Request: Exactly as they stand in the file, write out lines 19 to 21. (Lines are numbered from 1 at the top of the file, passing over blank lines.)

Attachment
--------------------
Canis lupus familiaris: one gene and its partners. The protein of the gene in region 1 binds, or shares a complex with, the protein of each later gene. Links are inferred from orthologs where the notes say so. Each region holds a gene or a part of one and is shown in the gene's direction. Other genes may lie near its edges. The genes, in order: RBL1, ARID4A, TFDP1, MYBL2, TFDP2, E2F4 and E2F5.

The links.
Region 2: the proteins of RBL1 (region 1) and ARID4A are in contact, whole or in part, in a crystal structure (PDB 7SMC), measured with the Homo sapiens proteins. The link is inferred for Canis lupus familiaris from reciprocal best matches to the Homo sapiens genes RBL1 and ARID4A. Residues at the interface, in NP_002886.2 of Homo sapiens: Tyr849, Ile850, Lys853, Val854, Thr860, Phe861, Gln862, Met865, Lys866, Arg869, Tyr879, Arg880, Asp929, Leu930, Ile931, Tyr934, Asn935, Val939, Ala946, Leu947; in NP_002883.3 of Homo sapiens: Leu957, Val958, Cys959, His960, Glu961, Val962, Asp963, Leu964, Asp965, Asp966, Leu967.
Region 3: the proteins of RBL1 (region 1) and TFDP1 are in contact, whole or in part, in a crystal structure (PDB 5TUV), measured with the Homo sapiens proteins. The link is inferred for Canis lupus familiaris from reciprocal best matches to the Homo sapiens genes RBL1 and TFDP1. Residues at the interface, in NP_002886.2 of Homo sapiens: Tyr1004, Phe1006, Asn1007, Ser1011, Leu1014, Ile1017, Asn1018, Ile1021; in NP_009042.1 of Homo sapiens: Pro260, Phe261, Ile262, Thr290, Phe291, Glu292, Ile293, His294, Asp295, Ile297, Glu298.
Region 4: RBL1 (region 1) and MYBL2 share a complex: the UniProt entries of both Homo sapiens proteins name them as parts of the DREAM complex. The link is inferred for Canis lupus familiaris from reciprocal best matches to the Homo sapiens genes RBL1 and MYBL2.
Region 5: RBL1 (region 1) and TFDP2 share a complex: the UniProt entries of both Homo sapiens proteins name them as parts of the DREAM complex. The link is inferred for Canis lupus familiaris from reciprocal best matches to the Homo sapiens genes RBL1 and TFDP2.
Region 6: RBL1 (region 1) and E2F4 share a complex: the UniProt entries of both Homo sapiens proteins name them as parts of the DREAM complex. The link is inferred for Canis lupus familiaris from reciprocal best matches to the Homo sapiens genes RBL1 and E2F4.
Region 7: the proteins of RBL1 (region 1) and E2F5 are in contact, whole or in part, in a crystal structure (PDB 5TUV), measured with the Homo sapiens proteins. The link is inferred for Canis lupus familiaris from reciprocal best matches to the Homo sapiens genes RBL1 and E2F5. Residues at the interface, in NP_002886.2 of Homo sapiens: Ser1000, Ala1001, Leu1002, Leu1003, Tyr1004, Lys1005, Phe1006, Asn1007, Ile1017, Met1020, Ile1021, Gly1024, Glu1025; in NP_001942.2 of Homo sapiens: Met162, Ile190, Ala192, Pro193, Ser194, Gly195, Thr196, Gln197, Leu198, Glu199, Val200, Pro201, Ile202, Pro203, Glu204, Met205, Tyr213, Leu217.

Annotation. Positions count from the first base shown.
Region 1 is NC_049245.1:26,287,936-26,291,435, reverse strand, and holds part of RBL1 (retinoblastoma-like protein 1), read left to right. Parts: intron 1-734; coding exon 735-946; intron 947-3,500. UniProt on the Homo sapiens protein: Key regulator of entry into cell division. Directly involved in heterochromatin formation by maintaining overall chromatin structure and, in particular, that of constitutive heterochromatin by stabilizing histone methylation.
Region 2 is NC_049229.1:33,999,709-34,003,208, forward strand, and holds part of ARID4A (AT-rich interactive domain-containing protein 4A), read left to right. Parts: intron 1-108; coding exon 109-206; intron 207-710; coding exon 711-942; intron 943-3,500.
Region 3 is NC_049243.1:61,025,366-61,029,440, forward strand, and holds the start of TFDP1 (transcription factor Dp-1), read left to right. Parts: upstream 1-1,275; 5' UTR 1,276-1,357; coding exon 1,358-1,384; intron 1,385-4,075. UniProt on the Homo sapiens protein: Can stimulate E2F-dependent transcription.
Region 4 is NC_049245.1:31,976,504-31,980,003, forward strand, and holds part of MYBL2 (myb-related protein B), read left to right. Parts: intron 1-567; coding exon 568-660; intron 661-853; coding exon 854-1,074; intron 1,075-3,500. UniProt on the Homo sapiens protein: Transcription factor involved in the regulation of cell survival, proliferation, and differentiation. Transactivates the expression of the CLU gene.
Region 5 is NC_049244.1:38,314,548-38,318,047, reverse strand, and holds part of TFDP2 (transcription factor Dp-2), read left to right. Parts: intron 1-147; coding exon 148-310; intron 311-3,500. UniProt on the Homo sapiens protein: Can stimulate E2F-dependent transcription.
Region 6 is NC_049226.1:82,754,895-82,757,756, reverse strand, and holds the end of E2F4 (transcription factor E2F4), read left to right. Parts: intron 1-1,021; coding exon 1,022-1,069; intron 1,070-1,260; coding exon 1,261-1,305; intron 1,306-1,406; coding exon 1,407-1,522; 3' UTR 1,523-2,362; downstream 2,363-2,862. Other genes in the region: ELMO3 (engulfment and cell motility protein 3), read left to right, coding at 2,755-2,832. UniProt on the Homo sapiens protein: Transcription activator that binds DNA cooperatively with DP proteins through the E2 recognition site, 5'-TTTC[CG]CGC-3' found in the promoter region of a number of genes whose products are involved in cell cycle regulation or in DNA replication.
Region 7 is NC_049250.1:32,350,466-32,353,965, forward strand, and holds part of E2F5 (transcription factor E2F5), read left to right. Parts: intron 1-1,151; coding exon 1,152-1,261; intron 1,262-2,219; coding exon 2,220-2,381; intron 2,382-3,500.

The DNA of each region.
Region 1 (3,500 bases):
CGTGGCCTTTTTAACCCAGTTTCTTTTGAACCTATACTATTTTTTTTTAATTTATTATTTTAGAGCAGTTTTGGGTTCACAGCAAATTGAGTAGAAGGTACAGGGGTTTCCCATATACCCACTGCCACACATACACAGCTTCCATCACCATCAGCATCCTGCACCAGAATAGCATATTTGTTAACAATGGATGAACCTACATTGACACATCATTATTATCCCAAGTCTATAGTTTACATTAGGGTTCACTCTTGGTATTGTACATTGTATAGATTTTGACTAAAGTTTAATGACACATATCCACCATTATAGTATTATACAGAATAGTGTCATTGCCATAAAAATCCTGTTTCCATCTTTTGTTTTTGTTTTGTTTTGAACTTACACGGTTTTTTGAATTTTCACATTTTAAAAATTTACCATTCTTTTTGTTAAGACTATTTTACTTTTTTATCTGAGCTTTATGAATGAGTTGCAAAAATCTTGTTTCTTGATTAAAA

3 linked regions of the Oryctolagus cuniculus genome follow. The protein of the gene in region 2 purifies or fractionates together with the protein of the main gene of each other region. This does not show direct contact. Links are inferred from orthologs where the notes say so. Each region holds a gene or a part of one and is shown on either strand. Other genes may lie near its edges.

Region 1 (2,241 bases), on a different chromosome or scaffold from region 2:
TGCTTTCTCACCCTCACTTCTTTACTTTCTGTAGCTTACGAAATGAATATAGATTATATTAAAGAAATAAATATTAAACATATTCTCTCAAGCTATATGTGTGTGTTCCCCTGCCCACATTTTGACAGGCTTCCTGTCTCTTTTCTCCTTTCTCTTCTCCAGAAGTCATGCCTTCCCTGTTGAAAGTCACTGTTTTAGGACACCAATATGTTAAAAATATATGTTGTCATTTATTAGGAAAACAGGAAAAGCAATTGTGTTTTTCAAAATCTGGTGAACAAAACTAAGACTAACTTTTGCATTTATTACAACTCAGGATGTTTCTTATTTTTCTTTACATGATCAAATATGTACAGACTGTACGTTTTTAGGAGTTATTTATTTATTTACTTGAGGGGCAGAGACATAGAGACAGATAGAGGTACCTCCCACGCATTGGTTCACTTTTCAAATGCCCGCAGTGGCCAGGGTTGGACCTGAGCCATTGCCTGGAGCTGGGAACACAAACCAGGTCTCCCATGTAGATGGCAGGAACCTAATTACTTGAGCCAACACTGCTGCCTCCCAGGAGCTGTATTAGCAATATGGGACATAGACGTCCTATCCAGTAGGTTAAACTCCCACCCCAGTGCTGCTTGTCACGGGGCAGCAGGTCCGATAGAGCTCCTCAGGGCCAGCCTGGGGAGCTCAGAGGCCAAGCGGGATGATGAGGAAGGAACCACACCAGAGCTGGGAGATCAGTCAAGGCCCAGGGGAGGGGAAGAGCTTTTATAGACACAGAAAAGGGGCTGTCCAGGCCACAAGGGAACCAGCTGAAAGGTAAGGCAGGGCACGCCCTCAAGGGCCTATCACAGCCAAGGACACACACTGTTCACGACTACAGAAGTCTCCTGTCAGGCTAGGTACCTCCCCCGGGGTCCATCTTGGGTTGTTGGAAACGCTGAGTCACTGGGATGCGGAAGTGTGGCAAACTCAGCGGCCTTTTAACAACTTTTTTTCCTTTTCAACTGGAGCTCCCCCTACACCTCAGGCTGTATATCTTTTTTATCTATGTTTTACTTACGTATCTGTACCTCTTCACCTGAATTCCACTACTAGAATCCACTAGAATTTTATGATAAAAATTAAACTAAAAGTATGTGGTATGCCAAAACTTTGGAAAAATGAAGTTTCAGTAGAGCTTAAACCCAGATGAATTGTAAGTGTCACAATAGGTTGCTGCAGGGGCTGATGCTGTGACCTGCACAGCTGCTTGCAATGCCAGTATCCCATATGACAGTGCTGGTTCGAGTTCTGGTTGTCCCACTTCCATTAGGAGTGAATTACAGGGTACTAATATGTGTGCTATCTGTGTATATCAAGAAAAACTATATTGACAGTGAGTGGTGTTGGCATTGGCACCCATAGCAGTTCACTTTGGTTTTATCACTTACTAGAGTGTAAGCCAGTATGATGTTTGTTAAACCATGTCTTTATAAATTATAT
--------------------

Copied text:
CGTGGCCTTTTTAACCCAGTTTCTTTTGAACCTATACTATTTTTTTTTAATTTATTATTTTAGAGCAGTTTTGGGTTCACAGCAAATTGAGTAGAAGGTACAGGGGTTTCCCATATACCCACTGCCACACATACACAGCTTCCATCACCATCAGCATCCTGCACCAGAATAGCATATTTGTTAACAATGGATGAACCTACATTGACACATCATTATTATCCCAAGTCTATAGTTTACATTAGGGTTCACTCTTGGTATTGTACATTGTATAGATTTTGACTAAAGTTTAATGACACATATCCACCATTATAGTATTATACAGAATAGTGTCATTGCCATAAAAATCCTGTTTCCATCTTTTGTTTTTGTTTTGTTTTGAACTTACACGGTTTTTTGAATTTTCACATTTTAAAAATTTACCATTCTTTTTGTTAAGACTATTTTACTTTTTTATCTGAGCTTTATGAATGAGTTGCAAAAATCTTGTTTCTTGATTAAAA

3 linked regions of the Oryctolagus cuniculus genome follow. The protein of the gene in region 2 purifies or fractionates together with the protein of the main gene of each other region. This does not show direct contact. Links are inferred from orthologs where the notes say so. Each region holds a gene or a part of one and is shown on either strand. Other genes may lie near its edges.

Region 1 (2,241 bases), on a different chromosome or scaffold from region 2: